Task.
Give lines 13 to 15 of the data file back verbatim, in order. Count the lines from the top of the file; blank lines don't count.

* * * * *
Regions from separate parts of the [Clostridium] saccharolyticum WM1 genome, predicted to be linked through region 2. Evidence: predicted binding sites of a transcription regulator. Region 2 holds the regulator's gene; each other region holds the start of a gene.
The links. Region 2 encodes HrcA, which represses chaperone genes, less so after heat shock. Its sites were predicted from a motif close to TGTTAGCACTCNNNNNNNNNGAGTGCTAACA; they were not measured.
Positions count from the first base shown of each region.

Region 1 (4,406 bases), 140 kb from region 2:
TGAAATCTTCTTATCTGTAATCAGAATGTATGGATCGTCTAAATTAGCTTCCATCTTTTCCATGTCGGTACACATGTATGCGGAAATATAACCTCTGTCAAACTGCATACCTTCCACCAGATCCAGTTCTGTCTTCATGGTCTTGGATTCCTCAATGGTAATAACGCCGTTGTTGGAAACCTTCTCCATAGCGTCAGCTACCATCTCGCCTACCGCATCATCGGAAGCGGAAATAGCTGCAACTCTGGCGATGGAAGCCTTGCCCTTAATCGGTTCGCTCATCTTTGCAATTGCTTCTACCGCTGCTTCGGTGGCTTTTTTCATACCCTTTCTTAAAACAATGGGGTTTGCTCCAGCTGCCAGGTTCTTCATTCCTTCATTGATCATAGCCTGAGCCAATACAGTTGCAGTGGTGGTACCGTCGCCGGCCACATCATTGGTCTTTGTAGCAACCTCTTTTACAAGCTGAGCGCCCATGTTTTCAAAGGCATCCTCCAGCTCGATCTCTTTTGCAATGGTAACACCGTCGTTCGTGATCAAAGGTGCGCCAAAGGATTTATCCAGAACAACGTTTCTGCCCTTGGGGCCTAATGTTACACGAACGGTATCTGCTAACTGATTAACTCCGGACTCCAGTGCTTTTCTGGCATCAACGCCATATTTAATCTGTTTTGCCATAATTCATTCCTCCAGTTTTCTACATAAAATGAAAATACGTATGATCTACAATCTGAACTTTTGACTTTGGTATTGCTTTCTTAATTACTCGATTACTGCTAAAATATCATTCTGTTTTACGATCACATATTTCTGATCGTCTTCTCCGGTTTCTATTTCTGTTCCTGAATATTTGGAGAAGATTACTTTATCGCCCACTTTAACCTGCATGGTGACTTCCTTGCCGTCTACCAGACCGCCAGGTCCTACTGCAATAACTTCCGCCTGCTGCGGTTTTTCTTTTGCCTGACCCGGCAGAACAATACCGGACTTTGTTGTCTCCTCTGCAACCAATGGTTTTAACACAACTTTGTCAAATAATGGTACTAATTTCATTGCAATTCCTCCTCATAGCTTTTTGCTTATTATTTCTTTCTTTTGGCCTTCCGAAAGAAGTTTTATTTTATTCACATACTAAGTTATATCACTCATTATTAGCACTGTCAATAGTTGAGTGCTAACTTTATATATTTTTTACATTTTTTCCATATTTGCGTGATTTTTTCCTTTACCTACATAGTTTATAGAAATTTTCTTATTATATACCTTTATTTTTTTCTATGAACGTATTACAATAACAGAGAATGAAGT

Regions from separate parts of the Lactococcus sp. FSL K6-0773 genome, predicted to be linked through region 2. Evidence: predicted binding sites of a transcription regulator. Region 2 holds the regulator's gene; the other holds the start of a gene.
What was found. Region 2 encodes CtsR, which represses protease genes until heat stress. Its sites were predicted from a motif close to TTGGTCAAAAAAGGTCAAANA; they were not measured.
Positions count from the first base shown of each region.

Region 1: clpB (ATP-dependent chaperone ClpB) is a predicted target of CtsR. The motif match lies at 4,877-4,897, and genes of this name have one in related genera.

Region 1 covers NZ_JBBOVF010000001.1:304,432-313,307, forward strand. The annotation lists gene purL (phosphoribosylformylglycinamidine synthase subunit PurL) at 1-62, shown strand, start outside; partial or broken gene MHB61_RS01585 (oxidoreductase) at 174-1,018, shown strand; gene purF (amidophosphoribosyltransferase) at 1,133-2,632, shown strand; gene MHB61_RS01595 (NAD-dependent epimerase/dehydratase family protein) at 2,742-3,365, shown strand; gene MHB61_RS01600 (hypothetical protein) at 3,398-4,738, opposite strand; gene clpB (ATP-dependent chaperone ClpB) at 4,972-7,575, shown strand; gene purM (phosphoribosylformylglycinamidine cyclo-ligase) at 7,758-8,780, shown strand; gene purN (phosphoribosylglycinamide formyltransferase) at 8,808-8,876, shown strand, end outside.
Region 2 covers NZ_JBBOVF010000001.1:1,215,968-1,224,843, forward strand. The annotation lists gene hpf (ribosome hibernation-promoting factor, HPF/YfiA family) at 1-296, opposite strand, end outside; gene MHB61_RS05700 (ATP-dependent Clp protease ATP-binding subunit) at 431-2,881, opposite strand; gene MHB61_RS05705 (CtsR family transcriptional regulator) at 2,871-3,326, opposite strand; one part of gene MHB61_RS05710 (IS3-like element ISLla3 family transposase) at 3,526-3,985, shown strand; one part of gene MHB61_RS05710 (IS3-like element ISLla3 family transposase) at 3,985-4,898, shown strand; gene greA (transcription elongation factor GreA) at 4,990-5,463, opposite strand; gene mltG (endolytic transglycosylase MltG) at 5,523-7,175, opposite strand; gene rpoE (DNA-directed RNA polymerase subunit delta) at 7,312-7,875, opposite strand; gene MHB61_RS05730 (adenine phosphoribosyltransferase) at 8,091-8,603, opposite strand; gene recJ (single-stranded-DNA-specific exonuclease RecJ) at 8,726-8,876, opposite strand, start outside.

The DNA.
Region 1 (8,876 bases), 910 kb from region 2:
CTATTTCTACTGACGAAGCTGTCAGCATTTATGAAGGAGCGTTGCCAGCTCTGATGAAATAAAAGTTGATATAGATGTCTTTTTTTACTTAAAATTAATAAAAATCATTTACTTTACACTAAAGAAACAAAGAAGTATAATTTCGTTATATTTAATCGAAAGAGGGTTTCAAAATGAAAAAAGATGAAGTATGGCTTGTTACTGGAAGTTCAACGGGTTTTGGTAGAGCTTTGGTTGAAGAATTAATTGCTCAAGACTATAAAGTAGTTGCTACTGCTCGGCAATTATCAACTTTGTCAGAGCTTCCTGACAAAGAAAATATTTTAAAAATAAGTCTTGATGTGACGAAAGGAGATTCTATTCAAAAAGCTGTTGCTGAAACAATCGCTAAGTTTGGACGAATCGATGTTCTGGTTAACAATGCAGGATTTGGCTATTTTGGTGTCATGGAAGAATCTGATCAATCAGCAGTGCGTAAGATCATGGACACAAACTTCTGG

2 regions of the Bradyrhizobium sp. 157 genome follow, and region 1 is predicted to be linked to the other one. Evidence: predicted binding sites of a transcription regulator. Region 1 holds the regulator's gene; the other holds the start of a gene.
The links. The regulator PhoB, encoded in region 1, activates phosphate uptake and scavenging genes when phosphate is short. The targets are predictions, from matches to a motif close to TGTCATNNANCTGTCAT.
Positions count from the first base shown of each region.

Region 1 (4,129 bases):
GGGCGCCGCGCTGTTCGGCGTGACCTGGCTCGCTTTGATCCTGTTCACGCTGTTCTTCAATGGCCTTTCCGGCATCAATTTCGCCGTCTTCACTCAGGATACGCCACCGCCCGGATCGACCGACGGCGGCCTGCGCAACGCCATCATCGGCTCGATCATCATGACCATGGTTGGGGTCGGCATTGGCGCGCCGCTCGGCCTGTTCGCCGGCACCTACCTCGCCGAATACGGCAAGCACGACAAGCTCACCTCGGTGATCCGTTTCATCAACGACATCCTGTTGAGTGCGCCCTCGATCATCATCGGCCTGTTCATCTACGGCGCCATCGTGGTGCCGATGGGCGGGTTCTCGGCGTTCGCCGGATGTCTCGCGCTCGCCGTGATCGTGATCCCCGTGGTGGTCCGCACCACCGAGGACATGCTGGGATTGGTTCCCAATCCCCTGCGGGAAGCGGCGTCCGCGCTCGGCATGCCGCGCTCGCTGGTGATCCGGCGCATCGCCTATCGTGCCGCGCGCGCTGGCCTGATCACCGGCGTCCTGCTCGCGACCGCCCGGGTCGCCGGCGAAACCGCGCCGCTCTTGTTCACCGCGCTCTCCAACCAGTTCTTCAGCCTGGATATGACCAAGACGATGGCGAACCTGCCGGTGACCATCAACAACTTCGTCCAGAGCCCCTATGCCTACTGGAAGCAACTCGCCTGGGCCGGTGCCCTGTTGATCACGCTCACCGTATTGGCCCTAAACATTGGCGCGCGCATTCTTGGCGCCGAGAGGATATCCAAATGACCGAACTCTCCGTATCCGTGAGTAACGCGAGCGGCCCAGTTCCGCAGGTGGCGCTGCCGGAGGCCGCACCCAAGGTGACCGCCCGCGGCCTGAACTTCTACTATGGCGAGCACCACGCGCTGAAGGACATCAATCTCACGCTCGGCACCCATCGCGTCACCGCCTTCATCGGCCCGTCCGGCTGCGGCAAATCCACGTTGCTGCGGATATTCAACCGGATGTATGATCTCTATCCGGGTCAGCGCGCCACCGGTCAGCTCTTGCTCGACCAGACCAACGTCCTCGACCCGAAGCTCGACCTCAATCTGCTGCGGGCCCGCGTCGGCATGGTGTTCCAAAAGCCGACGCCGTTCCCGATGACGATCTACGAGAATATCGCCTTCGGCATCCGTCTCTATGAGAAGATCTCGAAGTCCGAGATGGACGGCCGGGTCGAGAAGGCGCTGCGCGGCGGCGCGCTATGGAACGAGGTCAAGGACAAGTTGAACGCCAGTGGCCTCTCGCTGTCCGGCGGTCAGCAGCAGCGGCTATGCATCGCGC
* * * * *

Region 1 (8,876 bases), 910 kb from region 2:
CTATTTCTACTGACGAAGCTGTCAGCATTTATGAAGGAGCGTTGCCAGCTCTGATGAAATAAAAGTTGATATAGATGTCTTTTTTTACTTAAAATTAATAAAAATCATTTACTTTACACTAAAGAAACAAAGAAGTATAATTTCGTTATATTTAATCGAAAGAGGGTTTCAAAATGAAAAAAGATGAAGTATGGCTTGTTACTGGAAGTTCAACGGGTTTTGGTAGAGCTTTGGTTGAAGAATTAATTGCTCAAGACTATAAAGTAGTTGCTACTGCTCGGCAATTATCAACTTTGTCAGAGCTTCCTGACAAAGAAAATATTTTAAAAATAAGTCTTGATGTGACGAAAGGAGATTCTATTCAAAAAGCTGTTGCTGAAACAATCGCTAAGTTTGGACGAATCGATGTTCTGGTTAACAATGCAGGATTTGGCTATTTTGGTGTCATGGAAGAATCTGATCAATCAGCAGTGCGTAAGATCATGGACACAAACTTCTGG

2 regions of the Bradyrhizobium sp. 157 genome follow, and region 1 is predicted to be linked to the other one. Evidence: predicted binding sites of a transcription regulator. Region 1 holds the regulator's gene; the other holds the start of a gene.